It’s funny what we hold on to from our childhoods, from the people we used to be. Surely I had obtained expensive habits: golden highlights in my hair, eyelashes dyed every six weeks, facials, and all those luxurious wraps and massages and rubs. But my hands and feet, the parts of me that worked, wore their labor, as if I needed to somehow say, “See? I’m still that girl!” Mostly, though, as I got older, I worked very hard not to be that girl. I managed to eliminate my New England accent, which wasn’t the almost British-sounding, Kennedy-esque one, but one with a harsher assault on R’s. I developed a taste for good wine and good food, for flying first class, for finer things. For my wedding, I even let a girlfriend give me a French manicure, sweeping clear polish over my stubby nails and tipping them in white. Still, every time I glanced down at those painted nails, they seemed to belong to someone else, not to me—or what I knew to be the real me, perhaps. Before I got on the plane to my Caribbean-island honeymoon, I removed the polish.
One year, for reasons I still can’t understand, I gave my mother a day at a spa for her birthday. Maybe I wanted to show her how far I’d come? Or maybe I simply wanted to pamper her? My mother had quit school when she was 16, after her father died, and worked in a series of factories—one that made artificial flowers, another that made luggage, the novelty-candy factory. Eventually she quit those jobs and worked as an Italian translator at the IRS office in Providence, which led to her becoming a tax preparer and then a tax auditor. Nowadays she wore pretty wool suits to work. She carried a briefcase. Still, she never felt comfortable in an office job, as if she were an imposter there. She deserved to be pampered, to have her skin exfoliated and softened, to have ballet pink fingernails and maybe daring burgundy toenails.
When she saw the gift certificate, she looked confused. And by the time we reached the spa, she looked downright angry. “Relax,” I told her. “You’re going to love it.”
Reluctantly, she let the receptionist lead her to her treatment room for a facial, a massage, and, yes, a mani-pedi. It was a half-day visit, so I settled in with a book, smiling.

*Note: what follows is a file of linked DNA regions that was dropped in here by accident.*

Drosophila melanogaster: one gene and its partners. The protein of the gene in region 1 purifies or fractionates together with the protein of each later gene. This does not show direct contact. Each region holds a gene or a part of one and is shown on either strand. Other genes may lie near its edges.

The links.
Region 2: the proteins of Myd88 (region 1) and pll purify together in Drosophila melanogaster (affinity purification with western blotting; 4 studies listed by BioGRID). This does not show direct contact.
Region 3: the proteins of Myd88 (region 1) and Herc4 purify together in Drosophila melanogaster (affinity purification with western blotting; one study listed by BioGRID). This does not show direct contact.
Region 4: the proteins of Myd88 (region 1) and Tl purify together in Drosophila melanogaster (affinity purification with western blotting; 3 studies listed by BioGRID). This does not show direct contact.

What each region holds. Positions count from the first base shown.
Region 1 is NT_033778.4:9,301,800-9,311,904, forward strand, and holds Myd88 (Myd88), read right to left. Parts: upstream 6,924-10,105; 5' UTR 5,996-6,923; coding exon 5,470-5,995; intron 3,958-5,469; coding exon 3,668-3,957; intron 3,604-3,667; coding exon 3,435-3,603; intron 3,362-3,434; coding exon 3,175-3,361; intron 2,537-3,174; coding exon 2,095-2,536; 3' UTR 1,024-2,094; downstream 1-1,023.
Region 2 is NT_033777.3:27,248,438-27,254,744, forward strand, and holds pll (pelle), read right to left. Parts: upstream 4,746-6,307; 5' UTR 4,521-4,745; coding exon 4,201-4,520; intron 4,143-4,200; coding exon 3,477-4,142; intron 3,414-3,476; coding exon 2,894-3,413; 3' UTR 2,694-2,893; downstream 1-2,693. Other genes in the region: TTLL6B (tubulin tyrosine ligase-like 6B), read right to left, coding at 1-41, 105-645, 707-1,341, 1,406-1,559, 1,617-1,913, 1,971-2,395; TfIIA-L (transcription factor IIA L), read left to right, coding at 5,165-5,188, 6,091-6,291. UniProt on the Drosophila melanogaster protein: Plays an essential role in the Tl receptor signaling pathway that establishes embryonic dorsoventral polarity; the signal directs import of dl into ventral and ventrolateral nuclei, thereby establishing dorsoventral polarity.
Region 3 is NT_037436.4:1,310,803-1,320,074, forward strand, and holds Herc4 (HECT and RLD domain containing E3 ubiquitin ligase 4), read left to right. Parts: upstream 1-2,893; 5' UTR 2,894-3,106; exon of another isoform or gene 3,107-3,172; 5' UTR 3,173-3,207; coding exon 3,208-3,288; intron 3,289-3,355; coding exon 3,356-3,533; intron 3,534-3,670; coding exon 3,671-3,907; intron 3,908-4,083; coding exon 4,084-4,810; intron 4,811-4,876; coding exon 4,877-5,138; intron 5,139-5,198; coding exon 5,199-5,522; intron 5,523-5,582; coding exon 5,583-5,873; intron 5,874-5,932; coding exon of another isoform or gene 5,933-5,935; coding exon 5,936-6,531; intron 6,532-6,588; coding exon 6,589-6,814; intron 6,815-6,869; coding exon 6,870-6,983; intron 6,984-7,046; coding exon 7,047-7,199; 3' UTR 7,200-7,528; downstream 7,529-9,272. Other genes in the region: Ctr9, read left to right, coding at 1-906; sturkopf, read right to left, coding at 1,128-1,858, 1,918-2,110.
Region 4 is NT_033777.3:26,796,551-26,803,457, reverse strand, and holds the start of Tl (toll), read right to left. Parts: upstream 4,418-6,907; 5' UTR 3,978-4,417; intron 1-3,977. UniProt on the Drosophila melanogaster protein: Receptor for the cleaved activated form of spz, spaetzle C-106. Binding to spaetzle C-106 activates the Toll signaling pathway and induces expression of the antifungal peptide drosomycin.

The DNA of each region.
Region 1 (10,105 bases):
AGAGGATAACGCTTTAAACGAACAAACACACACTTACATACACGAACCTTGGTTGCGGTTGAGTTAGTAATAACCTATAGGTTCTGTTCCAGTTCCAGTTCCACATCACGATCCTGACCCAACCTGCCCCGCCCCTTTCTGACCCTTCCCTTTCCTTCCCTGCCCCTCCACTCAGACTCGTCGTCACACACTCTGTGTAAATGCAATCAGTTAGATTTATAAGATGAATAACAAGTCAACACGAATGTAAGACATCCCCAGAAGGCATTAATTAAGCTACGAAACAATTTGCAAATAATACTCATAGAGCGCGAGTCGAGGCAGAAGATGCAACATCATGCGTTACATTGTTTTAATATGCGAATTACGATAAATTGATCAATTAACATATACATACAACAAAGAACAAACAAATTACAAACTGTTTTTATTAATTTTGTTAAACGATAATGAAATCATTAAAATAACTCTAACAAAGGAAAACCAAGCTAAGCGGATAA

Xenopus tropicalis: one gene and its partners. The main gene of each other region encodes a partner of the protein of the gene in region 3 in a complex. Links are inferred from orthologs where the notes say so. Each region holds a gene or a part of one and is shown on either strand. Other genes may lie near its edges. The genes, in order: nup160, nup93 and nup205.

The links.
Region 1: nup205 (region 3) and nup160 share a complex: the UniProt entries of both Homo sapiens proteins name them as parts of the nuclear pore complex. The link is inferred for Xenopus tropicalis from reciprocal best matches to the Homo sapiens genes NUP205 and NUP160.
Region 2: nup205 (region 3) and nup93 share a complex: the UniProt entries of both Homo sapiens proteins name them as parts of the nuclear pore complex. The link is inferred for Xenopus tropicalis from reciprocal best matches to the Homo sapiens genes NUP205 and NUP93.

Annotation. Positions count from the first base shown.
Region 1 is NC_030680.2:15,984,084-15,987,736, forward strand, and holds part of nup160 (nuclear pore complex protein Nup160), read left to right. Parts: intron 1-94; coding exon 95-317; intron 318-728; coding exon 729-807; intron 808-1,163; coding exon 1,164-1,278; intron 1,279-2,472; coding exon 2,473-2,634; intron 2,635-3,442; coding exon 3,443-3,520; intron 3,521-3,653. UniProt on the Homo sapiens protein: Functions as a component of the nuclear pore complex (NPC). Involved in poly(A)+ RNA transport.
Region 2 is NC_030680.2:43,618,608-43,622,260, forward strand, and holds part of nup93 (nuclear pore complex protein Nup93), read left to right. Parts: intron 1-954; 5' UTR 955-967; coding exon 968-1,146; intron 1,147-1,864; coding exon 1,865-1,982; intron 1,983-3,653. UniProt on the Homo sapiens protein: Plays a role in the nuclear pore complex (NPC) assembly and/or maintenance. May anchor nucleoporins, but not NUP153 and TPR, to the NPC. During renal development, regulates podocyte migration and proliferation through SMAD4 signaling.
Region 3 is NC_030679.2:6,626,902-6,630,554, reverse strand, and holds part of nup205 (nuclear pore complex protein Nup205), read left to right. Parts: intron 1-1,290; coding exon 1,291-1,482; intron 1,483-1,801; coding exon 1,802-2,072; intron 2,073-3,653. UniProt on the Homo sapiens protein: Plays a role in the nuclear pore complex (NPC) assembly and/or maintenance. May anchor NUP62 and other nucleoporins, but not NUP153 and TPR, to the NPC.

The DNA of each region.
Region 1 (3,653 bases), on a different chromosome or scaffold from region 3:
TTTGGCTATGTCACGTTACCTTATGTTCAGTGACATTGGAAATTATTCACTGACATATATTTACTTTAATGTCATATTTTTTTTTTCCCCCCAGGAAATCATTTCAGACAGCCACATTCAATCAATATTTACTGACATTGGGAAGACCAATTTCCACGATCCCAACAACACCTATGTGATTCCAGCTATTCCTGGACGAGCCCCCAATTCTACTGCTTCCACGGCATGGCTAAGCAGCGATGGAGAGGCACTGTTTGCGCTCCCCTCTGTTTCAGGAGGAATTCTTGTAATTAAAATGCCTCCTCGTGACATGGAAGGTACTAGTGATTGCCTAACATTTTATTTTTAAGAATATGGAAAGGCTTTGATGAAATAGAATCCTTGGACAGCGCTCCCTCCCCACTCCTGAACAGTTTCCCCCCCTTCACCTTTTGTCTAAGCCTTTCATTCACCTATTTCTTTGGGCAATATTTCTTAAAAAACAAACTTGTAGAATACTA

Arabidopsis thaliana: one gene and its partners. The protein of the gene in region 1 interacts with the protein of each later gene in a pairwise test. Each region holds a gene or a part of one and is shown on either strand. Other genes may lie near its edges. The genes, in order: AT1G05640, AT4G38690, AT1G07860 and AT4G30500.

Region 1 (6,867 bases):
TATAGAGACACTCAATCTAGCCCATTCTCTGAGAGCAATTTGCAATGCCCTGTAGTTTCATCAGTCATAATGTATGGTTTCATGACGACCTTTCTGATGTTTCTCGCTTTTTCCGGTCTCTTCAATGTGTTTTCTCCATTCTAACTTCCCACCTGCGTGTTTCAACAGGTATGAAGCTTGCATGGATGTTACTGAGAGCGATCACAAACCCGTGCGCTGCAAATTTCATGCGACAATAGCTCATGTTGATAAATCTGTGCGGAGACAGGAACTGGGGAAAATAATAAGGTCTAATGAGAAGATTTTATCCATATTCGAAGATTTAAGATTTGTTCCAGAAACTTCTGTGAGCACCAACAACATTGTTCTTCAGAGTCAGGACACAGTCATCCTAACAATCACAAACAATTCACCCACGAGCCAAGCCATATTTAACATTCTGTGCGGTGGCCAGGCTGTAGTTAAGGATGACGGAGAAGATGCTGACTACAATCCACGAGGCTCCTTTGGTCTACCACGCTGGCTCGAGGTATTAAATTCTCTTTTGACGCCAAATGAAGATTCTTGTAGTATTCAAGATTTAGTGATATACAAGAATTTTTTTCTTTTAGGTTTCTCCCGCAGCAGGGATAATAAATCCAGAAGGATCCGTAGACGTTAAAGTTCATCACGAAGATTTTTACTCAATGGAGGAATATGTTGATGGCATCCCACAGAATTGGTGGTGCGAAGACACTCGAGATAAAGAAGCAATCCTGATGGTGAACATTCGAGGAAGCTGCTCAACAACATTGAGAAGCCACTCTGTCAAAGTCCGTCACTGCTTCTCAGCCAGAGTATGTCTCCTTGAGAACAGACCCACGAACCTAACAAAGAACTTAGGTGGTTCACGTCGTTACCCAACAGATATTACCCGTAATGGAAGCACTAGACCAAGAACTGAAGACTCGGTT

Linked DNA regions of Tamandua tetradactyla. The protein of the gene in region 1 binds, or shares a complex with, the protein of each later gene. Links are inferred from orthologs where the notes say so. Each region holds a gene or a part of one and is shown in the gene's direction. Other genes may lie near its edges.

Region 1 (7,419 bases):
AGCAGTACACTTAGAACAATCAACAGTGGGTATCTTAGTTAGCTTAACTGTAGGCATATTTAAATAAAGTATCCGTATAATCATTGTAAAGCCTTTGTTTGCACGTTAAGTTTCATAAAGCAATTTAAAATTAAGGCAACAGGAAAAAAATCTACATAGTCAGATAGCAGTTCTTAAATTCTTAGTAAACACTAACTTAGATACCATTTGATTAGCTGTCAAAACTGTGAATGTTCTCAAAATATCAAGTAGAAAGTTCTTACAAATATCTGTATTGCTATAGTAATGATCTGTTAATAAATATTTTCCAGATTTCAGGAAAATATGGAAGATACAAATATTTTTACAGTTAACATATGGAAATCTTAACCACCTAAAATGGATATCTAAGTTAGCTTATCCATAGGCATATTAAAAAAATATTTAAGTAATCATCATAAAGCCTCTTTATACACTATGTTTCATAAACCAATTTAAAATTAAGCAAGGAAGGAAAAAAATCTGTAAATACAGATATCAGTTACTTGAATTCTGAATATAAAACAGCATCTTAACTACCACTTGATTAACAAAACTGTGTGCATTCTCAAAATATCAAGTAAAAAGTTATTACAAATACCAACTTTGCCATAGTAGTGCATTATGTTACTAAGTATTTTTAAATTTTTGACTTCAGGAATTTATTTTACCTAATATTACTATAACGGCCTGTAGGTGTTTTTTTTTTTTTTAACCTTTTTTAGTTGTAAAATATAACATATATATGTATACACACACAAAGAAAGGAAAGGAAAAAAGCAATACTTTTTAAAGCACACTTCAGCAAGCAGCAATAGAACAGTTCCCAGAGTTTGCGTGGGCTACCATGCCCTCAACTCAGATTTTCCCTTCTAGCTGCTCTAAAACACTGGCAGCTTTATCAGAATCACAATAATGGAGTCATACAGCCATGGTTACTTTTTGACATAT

Only minutes after she’d disappeared, my mother reappeared, crying.
“Get me out of here,” she said. “Take me home.”
The baffled receptionist tried to get her to stay. But there was no keeping my mother in that spa. She didn’t just walk out—she fled.
“That’s not who I am,” she told me in the car. “I’m not that person.”
Like me, my mother could not really shed her roots. No amount of lotion or polish could change that.
Yet here I was, on a cruise ship, my feet soaking in scented water, about to have my first pedicure.
As Latoya filed and oiled my toenails, she asked me why. Why, if I’ve had every other spa treatment, haven’t I had a pedicure or a manicure?
I just shrugged, but I finally did understand why. As much as I had left my blue-collar, working-class roots behind, I still stubbornly—even proudly—couldn’t let go of them. In fact, I didn’t really want to. My bare, sometimes broken, nails had become a kind of symbol of where I’d come from and who I was deep down. But all these years later, I realized I could let go of that notion. With or without painted nails, I was still that little girl from that Italian-American family, and all that came later, too.
I looked out at the blue, blue water, at the silvery sunlight sparkling on it. This was the same ocean I had grown up swimming in, I thought. But it didn’t look like this up north. There, it was darker, grayer, wilder. My mother had summers off from that candy factory, and every day she’d drive us to the state beach 30 minutes away. While she and my aunt sat in plastic beach chairs smoking Pall Malls, my cousins and I swam, riding waves like they might take us somewhere.
“Now look how pretty you are,” Latoya said, holding my softened feet up for me to see. There, shiny and blue as the ocean in front of me, were my toenails. They were, I admit, gorgeous. So gorgeous that I took a picture of them in that pink sand.
“Come back later,” Latoya said, “for a manicure.”
I looked down at my uneven fingernails, none of them the same length or shape, and smiled.
“Maybe another time,” I said, and I headed down the stairs to the casino to meet my mother.
I found her, a cigarette dangling between her lips, her eyes shining at the sight of me. She handed me a $20 bill and directed me to the slot machine beside her. But I didn’t insert it right away. Instead, I watched as her beautiful hand grabbed hold of the lever and pulled it down. I took hold of her other one, pressing her calloused palm against mine and holding on tight.
About the author Ann Hood is the author of 13 novels, two memoirs, a short-story collection, and an anthology about knitting. Her most recent novel is An Italian Wife ($12, amazon.com).